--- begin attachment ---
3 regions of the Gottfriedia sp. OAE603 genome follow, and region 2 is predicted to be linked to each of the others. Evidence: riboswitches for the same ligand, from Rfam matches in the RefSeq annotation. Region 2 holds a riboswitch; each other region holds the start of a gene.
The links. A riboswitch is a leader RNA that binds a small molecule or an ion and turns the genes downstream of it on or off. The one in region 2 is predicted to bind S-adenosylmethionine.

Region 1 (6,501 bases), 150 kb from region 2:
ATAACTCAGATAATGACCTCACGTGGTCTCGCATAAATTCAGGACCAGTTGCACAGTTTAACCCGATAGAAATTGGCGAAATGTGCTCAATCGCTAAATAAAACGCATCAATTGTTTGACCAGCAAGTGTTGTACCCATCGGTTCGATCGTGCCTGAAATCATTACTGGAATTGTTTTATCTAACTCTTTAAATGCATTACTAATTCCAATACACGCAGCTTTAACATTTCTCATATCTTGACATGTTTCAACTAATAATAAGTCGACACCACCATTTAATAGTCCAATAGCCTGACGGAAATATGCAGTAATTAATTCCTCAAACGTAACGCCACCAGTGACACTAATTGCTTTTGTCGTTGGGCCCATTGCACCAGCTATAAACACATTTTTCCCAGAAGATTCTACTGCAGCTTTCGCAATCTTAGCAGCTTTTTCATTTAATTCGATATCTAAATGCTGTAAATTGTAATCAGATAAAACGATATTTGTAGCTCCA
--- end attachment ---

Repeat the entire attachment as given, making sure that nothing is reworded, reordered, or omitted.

3 regions of the Gottfriedia sp. OAE603 genome follow, and region 2 is predicted to be linked to each of the others. Evidence: riboswitches for the same ligand, from Rfam matches in the RefSeq annotation. Region 2 holds a riboswitch; each other region holds the start of a gene.
The links. A riboswitch is a leader RNA that binds a small molecule or an ion and turns the genes downstream of it on or off. The one in region 2 is predicted to bind S-adenosylmethionine.

Region 1 (6,501 bases), 150 kb from region 2:
ATAACTCAGATAATGACCTCACGTGGTCTCGCATAAATTCAGGACCAGTTGCACAGTTTAACCCGATAGAAATTGGCGAAATGTGCTCAATCGCTAAATAAAACGCATCAATTGTTTGACCAGCAAGTGTTGTACCCATCGGTTCGATCGTGCCTGAAATCATTACTGGAATTGTTTTATCTAACTCTTTAAATGCATTACTAATTCCAATACACGCAGCTTTAACATTTCTCATATCTTGACATGTTTCAACTAATAATAAGTCGACACCACCATTTAATAGTCCAATAGCCTGACGGAAATATGCAGTAATTAATTCCTCAAACGTAACGCCACCAGTGACACTAATTGCTTTTGTCGTTGGGCCCATTGCACCAGCTATAAACACATTTTTCCCAGAAGATTCTACTGCAGCTTTCGCAATCTTAGCAGCTTTTTCATTTAATTCGATATCTAAATGCTGTAAATTGTAATCAGATAAAACGATATTTGTAGCTCCA